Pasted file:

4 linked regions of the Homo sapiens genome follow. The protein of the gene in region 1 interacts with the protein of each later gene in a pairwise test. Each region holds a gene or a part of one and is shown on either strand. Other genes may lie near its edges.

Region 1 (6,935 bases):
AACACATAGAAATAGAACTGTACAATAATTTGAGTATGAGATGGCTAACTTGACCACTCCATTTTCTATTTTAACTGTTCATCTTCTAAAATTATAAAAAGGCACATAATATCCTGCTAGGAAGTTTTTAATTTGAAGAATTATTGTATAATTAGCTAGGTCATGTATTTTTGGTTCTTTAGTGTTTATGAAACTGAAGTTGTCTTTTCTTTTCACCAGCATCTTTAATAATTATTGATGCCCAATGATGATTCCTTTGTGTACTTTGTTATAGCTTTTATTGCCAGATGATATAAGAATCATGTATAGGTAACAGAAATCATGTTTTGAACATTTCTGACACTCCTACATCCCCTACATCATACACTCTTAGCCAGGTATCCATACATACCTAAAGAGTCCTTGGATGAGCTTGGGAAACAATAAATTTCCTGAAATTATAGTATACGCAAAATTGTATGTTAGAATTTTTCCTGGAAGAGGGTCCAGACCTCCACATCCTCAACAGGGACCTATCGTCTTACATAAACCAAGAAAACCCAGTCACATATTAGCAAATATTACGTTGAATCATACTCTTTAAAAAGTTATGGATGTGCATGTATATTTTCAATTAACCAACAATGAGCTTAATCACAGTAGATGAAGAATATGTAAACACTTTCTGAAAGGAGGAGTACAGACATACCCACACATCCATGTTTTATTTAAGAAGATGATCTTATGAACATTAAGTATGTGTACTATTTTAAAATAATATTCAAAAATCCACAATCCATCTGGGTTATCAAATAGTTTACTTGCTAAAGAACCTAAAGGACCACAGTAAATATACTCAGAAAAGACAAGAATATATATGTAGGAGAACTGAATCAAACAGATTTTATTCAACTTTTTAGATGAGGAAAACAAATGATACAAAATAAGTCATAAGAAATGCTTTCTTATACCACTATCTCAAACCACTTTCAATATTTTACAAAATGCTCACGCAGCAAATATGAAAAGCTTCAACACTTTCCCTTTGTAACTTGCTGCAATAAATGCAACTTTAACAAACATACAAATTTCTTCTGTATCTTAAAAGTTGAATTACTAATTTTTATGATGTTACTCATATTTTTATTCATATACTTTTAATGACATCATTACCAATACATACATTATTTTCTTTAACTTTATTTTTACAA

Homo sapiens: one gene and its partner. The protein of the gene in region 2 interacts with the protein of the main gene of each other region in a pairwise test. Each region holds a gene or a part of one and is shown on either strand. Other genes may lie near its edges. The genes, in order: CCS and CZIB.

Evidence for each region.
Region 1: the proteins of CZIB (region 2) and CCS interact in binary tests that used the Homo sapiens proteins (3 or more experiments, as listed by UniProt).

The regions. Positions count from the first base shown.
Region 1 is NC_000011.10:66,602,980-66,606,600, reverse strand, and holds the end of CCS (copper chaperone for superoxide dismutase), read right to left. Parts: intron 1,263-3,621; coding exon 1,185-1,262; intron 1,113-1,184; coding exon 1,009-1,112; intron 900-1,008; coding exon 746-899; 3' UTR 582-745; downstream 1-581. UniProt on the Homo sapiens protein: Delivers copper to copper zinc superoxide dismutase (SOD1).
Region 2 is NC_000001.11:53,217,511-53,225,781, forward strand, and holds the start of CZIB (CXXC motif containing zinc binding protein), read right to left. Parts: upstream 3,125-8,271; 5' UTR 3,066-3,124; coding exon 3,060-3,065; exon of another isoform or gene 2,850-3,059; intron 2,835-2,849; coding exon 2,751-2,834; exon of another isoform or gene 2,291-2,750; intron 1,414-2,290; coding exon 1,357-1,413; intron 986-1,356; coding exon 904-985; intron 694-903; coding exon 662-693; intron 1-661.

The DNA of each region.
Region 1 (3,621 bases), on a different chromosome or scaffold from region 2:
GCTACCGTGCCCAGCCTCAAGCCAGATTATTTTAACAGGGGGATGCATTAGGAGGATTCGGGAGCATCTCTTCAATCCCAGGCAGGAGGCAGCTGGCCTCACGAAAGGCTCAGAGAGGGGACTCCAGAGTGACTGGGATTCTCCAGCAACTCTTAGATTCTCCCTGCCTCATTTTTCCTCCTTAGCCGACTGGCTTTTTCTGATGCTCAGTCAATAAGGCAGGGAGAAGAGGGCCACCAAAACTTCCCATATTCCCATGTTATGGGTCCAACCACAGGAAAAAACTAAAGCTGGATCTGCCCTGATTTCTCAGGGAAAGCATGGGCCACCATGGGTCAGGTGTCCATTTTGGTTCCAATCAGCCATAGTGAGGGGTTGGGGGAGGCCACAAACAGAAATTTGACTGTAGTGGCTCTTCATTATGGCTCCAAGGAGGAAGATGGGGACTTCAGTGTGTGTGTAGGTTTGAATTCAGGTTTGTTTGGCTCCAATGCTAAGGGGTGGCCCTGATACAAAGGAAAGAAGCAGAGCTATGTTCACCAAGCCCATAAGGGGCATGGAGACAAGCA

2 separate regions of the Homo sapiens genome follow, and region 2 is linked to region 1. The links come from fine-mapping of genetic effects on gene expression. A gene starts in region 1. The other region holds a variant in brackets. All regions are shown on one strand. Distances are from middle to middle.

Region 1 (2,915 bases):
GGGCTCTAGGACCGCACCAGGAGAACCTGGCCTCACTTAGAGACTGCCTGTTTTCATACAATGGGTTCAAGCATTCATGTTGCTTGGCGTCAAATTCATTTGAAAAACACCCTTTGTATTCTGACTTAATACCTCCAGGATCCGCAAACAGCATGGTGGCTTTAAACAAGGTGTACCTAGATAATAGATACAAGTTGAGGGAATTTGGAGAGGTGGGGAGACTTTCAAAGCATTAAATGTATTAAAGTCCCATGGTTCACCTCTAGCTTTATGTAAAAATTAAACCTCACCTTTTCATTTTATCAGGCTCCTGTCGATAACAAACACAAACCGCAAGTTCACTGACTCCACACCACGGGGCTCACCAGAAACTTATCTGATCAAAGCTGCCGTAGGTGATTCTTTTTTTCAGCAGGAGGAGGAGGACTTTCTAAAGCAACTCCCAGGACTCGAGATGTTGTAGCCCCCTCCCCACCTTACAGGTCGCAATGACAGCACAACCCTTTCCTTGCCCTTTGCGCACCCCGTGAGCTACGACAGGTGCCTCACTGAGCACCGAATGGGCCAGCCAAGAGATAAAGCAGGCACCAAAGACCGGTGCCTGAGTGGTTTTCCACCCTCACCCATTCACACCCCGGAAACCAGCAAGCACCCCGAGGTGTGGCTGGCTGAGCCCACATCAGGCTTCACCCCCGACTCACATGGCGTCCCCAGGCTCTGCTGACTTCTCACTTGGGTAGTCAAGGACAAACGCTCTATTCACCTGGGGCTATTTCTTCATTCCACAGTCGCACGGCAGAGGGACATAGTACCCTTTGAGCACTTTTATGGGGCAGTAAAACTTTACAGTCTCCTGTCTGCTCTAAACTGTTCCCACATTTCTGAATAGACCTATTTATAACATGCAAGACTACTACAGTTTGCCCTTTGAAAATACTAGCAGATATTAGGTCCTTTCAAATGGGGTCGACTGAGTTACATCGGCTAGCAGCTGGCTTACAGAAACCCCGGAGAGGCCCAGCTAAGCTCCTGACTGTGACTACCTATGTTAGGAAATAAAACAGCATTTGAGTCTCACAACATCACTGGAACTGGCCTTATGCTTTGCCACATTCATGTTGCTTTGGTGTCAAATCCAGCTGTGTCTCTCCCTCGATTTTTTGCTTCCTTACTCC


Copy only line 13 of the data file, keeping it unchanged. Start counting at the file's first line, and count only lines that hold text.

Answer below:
2 separate regions of the Homo sapiens genome follow, and region 2 is linked to region 1. The links come from fine-mapping of genetic effects on gene expression. A gene starts in region 1. The other region holds a variant in brackets. All regions are shown on one strand. Distances are from middle to middle.